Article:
In the recent case of Daabay v. Coca-Cola Bottlers,[12] the High Court reiterated the ruling in Toyota and disallowed the payment of separation pay to an employee who was found guilty of stealing the company’s property. An award of separation pay in such an instance is misplaced compassion for the undeserving who may find their way back and weaken the fiber of labor.

That an employee has rendered many years of service to the company will not save the day for him. To this argument, Central Pangasinan Electric Cooperative, Inc. v. National Labor Relations Commission is on all fours, thus:

Although long years of service might generally be considered for the award of separation benefits or some form of financial assistance to mitigate the effects of termination, this case is not the appropriate instance for generosity under the Labor Code nor under our prior decisions. The fact that private respondent served petitioner for more than twenty years with no negative record prior to his dismissal, in our view of this case, does not call for such award of benefits, since his violation reflects a regrettable lack of loyalty and worse, betrayal of the company. If an employee’s length of service is to be regarded as a justification for moderating the penalty of dismissal, such gesture will actually become a prize for disloyalty, distorting the meaning of social justice and undermining the efforts of labor to cleanse its ranks of undesirables.[13] (Emphasis supplied).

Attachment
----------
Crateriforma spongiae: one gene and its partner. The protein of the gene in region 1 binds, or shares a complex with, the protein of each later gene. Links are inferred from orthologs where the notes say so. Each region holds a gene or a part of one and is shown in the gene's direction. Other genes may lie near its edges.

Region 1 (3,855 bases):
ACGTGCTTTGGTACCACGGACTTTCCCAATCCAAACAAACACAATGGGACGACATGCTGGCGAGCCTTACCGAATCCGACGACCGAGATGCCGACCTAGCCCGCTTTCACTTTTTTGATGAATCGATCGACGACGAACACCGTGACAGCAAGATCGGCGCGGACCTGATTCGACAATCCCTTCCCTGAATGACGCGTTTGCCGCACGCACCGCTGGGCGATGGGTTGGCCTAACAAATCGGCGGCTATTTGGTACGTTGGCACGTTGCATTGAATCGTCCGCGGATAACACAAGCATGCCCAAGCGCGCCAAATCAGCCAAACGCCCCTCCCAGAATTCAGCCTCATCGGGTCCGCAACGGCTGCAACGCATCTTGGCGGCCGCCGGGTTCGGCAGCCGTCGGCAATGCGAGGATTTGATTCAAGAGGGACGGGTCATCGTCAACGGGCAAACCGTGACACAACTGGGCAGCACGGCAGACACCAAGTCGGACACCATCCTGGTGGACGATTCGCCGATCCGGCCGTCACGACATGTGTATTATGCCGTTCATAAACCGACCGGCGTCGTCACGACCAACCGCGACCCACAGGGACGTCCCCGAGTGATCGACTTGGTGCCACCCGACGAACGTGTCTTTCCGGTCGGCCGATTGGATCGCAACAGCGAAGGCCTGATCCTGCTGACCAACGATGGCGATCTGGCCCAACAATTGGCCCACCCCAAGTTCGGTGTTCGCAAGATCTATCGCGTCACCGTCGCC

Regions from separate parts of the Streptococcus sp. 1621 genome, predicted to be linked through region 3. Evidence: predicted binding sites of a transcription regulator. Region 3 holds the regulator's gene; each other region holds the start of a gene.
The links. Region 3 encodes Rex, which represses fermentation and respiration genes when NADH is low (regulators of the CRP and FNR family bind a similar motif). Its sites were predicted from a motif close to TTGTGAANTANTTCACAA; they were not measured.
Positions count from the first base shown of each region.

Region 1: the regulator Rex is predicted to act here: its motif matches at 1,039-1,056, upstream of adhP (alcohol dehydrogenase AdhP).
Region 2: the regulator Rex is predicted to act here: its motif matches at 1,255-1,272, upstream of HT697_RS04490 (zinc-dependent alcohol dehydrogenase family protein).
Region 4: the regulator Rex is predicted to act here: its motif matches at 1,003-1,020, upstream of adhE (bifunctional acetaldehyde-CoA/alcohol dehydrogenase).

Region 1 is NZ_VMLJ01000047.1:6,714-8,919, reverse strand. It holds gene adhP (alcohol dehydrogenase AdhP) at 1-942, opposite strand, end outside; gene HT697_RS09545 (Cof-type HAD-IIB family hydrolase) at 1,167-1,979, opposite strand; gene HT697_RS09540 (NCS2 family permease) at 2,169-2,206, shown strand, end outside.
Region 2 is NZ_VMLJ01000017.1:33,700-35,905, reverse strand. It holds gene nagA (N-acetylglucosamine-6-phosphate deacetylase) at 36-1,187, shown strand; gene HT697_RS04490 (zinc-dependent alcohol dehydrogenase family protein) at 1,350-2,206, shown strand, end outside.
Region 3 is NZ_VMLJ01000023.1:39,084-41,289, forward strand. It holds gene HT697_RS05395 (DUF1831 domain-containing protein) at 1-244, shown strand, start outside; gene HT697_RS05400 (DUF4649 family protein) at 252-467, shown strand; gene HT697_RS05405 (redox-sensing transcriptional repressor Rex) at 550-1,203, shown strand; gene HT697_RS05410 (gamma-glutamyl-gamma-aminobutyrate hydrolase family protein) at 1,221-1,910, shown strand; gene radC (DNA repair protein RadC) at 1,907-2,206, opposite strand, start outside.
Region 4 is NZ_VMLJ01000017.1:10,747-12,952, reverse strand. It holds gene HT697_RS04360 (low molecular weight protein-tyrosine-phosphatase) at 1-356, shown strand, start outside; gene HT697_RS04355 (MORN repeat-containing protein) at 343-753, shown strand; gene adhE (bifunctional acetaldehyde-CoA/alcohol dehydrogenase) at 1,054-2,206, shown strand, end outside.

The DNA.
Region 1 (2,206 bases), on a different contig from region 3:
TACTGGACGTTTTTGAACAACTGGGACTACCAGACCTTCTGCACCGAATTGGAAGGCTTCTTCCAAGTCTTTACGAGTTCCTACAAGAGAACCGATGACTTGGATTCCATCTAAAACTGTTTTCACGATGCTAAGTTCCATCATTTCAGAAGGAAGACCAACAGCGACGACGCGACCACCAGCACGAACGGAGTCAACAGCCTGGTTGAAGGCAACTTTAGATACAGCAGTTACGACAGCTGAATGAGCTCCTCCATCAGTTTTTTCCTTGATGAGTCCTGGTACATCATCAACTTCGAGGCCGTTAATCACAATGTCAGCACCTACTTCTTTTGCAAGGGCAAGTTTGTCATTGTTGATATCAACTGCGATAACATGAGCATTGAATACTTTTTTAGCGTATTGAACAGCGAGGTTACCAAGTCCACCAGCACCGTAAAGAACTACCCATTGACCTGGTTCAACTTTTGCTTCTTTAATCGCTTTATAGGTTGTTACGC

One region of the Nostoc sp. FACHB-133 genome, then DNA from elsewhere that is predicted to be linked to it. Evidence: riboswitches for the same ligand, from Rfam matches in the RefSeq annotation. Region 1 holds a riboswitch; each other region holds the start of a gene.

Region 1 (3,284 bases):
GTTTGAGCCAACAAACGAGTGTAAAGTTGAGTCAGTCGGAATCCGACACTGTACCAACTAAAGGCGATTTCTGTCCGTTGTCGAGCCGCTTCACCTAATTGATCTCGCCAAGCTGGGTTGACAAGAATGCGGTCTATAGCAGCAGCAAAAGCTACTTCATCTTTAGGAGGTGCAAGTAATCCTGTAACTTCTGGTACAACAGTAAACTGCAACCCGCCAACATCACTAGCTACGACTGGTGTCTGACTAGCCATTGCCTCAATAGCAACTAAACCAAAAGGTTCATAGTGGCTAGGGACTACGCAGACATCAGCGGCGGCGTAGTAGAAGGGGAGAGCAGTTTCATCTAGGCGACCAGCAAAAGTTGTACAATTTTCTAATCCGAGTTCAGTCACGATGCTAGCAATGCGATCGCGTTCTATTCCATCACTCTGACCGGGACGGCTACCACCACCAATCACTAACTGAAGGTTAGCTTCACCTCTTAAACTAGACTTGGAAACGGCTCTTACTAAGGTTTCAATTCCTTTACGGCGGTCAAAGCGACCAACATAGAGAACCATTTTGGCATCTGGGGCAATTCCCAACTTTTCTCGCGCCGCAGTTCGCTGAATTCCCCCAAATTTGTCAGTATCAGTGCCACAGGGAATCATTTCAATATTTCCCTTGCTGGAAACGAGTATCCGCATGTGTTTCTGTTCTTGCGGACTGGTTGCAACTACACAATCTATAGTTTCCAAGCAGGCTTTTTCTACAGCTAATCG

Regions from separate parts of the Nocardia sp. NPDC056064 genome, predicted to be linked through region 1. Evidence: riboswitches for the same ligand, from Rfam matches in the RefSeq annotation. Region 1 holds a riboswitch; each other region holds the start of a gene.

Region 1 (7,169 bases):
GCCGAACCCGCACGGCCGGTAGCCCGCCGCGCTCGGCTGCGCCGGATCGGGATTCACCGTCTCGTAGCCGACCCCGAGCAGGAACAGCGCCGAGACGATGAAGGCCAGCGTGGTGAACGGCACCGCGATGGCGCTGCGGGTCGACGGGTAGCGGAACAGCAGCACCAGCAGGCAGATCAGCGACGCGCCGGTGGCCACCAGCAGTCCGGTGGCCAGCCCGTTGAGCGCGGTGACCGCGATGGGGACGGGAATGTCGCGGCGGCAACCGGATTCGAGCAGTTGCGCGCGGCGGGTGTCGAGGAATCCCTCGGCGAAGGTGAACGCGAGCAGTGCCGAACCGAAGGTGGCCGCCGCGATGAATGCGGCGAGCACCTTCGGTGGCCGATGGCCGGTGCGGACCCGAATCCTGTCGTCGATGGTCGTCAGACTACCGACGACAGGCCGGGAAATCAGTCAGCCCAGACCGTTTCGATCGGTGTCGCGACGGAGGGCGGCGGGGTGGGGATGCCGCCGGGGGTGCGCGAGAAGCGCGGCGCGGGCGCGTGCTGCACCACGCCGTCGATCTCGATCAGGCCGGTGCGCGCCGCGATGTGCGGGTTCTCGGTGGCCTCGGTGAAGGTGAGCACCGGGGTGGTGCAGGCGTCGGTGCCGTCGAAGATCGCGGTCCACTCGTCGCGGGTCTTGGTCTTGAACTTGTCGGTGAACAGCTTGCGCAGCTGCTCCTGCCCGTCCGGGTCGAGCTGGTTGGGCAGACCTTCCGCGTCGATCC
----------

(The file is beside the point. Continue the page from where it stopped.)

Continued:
[1] ART. 282. Termination by employer. - An employer may terminate an employment for any of the following causes:

Serious misconduct or willful disobedience by the employee of the lawful orders of his employer or representative in connection with his work;

Gross and habitual neglect by the employee of his duties;

Fraud or willful breach by the employee of the trust reposed in him by his employer or duly authorized representative;

Commission of a crime or offense by the employee against the person of his employer or any immediate member of his family or his duly authorized representative; and

Other causes analogous to the foregoing.

[2] Central Pangasinan Electric Cooperative, Inc. v. National Labor Relations Commission, 555 Phil. 134, 138-139 (2007).

[3] Unilever Philippines v. Rivera, supra note 19.

[4] Id.

[5] 247 Phil. 641 (1988).

[6] Id. at 649-650.

[7] 562 Phil. 759 (2007).

[8] Id. at 810-811.

[9] Id.

[10] G.R. No. 169712, 20 January 2009, 576 SCRA 625.

[11] Id. at 633.

[12] Daabay v. Coca-Cola Bottlers Phils., Inc., G.R. No. 199890, 19 August 2013.

[13] Central Pangasinan Electric Cooperative, Inc. v. National Labor Relations Commission, 555 Phil. 134, 139-140 (2007).